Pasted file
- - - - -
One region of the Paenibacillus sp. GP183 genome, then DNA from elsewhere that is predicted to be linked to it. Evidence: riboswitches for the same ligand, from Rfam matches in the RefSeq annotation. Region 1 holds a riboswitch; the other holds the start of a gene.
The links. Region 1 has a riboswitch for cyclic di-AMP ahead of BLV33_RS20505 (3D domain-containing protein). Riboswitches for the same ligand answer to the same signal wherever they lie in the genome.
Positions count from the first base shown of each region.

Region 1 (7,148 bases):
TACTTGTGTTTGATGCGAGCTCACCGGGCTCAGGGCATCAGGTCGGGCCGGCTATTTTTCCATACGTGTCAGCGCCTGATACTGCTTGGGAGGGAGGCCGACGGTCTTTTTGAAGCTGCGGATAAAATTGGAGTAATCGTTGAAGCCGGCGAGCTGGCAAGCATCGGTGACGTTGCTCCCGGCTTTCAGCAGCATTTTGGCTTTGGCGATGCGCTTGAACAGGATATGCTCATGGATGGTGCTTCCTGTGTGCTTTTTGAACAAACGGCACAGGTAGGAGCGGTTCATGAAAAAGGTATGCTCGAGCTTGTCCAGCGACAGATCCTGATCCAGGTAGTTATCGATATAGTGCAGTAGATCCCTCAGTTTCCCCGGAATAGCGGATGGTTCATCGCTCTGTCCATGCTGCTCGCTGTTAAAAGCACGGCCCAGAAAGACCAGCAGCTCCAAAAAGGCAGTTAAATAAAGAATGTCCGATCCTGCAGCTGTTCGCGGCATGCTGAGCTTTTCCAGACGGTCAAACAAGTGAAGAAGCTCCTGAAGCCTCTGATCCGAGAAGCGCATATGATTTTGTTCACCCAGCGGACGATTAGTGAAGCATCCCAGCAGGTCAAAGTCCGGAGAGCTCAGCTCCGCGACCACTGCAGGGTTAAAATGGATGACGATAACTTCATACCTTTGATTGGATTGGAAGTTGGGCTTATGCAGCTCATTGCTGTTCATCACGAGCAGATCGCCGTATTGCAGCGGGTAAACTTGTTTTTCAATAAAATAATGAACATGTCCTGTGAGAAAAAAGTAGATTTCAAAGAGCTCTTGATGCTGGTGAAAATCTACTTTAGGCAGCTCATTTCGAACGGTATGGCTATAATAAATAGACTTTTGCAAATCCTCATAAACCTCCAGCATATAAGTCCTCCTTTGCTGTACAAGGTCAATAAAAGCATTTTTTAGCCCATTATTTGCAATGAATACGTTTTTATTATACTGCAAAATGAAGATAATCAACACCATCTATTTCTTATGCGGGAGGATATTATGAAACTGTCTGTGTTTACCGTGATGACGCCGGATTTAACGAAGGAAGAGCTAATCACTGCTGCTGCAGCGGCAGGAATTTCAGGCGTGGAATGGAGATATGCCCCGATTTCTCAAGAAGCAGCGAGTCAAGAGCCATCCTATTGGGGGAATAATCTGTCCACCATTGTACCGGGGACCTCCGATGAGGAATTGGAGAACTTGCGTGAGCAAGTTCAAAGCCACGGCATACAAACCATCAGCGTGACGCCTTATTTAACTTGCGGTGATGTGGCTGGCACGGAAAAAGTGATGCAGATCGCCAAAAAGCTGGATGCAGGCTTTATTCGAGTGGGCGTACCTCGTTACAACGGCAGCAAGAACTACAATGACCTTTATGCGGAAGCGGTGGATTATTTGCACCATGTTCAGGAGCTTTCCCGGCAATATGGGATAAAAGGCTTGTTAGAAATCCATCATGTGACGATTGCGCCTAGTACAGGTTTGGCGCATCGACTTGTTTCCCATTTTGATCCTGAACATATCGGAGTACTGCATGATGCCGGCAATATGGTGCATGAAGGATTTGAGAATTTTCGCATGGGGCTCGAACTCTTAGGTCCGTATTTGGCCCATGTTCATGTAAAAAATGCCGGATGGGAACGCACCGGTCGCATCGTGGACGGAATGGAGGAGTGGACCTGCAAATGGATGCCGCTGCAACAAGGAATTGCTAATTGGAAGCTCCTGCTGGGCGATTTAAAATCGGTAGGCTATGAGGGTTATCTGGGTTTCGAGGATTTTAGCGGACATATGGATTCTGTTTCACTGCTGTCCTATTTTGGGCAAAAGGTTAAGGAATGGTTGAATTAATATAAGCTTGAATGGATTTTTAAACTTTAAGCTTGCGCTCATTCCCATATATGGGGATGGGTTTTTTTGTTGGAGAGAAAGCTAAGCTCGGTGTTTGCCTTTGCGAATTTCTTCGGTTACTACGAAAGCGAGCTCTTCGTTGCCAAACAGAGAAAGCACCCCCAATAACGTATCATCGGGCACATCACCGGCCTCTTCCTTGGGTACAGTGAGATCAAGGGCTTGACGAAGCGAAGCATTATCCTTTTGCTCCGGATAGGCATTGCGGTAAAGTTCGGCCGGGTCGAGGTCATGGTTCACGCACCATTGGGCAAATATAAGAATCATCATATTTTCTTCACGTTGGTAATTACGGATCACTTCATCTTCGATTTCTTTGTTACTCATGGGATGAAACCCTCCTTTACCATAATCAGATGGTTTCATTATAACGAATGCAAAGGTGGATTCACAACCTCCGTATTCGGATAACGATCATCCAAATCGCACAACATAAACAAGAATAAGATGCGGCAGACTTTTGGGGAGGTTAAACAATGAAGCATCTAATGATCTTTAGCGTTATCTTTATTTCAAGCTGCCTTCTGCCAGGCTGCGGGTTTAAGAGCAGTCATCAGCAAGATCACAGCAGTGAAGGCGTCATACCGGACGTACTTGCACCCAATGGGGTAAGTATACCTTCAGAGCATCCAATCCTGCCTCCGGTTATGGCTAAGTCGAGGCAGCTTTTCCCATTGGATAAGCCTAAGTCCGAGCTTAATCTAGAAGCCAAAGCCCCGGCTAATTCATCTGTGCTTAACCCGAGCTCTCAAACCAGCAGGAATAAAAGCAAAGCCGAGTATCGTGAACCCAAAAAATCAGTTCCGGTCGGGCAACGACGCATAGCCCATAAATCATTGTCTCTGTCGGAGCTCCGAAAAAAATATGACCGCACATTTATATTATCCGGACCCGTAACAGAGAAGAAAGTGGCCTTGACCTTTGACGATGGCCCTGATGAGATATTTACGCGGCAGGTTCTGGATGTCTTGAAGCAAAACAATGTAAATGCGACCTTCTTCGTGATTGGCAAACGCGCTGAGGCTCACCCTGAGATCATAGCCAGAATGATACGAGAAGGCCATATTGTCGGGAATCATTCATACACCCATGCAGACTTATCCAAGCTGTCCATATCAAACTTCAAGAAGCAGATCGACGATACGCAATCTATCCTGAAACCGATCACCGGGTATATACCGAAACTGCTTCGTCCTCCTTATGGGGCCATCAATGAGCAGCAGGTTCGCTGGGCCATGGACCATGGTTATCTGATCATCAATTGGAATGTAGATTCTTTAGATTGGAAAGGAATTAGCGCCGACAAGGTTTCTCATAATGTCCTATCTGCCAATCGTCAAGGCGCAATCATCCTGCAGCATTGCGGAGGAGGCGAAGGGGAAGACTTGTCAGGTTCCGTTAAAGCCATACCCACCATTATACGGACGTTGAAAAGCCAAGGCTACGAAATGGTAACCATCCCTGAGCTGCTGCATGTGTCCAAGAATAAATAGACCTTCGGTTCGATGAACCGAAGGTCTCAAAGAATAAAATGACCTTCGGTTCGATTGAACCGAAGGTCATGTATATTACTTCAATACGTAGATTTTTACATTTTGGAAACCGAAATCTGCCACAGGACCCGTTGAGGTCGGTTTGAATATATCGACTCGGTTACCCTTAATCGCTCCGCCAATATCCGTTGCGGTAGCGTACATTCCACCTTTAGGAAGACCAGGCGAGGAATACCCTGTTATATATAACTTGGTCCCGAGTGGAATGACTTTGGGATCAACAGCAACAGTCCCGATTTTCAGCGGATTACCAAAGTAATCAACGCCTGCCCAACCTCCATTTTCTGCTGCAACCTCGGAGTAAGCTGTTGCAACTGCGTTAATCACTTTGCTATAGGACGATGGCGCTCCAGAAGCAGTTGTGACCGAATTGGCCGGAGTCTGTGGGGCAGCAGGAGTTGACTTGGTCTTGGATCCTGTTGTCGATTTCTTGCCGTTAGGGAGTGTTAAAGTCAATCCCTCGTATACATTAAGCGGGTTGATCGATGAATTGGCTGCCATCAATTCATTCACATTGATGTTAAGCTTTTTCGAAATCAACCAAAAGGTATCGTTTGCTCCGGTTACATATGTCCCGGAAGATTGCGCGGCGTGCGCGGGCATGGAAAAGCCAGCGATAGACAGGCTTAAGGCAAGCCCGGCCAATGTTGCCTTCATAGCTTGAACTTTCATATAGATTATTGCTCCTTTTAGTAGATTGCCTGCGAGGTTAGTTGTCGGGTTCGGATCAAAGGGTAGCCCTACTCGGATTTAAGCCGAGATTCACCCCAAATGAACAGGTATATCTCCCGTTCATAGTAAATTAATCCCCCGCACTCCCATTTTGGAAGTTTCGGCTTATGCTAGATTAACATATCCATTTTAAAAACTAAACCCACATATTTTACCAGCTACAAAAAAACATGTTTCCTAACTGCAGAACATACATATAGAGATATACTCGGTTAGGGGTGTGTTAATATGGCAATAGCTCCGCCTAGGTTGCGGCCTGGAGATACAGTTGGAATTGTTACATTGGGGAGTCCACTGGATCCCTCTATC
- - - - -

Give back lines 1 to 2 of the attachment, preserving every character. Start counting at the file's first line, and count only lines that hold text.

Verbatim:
One region of the Paenibacillus sp. GP183 genome, then DNA from elsewhere that is predicted to be linked to it. Evidence: riboswitches for the same ligand, from Rfam matches in the RefSeq annotation. Region 1 holds a riboswitch; the other holds the start of a gene.
The links. Region 1 has a riboswitch for cyclic di-AMP ahead of BLV33_RS20505 (3D domain-containing protein). Riboswitches for the same ligand answer to the same signal wherever they lie in the genome.